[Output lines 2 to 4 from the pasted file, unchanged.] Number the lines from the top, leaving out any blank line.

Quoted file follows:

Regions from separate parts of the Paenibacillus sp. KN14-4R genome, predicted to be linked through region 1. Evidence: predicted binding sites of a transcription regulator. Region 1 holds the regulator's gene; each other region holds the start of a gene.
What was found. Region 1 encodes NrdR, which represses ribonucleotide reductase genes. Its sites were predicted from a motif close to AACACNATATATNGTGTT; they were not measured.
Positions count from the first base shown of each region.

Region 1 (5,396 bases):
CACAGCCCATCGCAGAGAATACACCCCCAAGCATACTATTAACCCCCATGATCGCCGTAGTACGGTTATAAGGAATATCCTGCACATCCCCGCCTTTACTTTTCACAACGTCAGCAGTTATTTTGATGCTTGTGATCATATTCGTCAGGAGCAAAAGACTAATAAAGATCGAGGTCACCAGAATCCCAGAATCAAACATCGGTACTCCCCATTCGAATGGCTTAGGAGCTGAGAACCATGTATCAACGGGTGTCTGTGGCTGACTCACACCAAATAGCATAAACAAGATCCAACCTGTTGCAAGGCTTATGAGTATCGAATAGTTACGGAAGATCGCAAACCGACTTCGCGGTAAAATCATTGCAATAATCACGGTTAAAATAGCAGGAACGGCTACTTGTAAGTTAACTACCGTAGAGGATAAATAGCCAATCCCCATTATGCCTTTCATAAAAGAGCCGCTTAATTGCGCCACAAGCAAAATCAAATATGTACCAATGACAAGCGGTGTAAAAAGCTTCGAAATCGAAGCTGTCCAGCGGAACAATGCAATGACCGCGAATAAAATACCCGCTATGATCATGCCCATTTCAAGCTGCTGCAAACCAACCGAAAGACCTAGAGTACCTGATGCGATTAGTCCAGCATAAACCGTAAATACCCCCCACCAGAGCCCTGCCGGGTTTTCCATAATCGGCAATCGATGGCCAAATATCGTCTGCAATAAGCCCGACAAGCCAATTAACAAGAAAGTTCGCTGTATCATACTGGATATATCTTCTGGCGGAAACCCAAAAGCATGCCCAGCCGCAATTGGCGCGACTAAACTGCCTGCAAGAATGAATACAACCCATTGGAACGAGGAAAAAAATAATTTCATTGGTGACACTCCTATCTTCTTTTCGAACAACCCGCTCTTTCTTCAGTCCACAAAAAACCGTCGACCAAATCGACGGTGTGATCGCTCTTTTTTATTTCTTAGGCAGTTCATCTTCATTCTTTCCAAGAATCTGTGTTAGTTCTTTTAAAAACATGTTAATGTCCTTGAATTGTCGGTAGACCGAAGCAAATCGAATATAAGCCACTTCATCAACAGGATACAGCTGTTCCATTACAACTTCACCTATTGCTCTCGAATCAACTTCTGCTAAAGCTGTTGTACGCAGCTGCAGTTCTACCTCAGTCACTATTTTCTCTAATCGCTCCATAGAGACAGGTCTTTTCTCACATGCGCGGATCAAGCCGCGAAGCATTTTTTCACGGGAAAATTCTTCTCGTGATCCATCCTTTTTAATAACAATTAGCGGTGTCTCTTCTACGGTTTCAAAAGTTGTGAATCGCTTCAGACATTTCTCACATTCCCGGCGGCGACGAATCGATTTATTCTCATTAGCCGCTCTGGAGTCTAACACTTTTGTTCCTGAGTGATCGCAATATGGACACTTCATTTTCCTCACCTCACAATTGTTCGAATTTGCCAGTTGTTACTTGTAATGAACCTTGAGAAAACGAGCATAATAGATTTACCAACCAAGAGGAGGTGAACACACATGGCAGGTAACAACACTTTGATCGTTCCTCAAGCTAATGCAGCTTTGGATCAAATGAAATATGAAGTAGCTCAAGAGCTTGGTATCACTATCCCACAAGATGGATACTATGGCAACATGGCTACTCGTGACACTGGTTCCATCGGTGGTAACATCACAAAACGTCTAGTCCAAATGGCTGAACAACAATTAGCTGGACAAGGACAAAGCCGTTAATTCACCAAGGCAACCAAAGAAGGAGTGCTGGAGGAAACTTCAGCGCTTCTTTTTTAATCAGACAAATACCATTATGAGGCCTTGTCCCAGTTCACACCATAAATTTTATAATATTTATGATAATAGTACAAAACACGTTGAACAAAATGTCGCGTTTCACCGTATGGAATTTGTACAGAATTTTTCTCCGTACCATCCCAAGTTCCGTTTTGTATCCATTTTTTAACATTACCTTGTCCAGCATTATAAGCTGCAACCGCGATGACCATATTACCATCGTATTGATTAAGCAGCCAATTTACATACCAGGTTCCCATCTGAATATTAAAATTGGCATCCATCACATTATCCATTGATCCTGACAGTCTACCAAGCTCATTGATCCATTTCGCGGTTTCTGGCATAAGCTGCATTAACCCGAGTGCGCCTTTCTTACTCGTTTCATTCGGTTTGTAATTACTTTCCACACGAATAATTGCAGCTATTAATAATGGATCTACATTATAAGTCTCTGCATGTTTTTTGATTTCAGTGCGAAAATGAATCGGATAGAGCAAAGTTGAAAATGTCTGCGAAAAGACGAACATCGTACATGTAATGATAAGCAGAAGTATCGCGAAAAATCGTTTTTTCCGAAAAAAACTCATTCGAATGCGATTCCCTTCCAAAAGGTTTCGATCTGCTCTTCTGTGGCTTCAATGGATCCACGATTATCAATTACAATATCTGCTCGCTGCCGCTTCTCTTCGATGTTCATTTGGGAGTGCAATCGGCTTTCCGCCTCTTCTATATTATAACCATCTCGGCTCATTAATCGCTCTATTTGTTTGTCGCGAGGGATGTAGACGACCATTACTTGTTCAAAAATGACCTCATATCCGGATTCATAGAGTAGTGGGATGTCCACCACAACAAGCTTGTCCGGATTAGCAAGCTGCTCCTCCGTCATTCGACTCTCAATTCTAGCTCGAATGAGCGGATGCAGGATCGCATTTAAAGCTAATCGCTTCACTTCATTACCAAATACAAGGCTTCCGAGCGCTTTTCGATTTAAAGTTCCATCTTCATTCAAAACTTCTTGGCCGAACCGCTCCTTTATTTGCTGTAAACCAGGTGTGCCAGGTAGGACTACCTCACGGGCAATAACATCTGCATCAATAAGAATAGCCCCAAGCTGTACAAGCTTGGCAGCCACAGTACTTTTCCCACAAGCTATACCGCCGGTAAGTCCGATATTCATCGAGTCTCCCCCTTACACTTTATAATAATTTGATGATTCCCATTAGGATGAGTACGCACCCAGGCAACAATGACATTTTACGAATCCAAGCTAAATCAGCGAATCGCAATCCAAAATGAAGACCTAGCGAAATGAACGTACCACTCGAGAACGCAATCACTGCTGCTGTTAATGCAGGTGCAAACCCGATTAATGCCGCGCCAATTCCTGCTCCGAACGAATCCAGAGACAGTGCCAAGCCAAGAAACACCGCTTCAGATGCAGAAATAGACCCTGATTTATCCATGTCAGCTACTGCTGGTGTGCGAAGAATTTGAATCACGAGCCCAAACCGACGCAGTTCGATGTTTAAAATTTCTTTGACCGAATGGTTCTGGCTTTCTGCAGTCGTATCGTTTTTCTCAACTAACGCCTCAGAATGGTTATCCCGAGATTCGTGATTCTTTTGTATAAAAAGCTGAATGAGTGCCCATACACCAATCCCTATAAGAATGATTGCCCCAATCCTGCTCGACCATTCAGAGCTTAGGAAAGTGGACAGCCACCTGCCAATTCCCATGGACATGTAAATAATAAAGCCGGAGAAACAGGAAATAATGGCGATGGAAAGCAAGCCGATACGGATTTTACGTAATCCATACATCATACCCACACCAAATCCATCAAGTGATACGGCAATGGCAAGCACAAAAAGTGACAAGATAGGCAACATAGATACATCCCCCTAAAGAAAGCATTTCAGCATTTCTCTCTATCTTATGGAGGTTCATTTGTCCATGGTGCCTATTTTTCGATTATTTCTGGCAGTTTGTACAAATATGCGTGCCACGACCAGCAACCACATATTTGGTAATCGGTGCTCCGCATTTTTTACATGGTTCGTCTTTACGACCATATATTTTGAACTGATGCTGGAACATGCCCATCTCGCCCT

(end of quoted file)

What was found. Region 1 encodes NrdR, which represses ribonucleotide reductase genes. Its sites were predicted from a motif close to AACACNATATATNGTGTT; they were not measured.
Positions count from the first base shown of each region.

Region 1 (5,396 bases):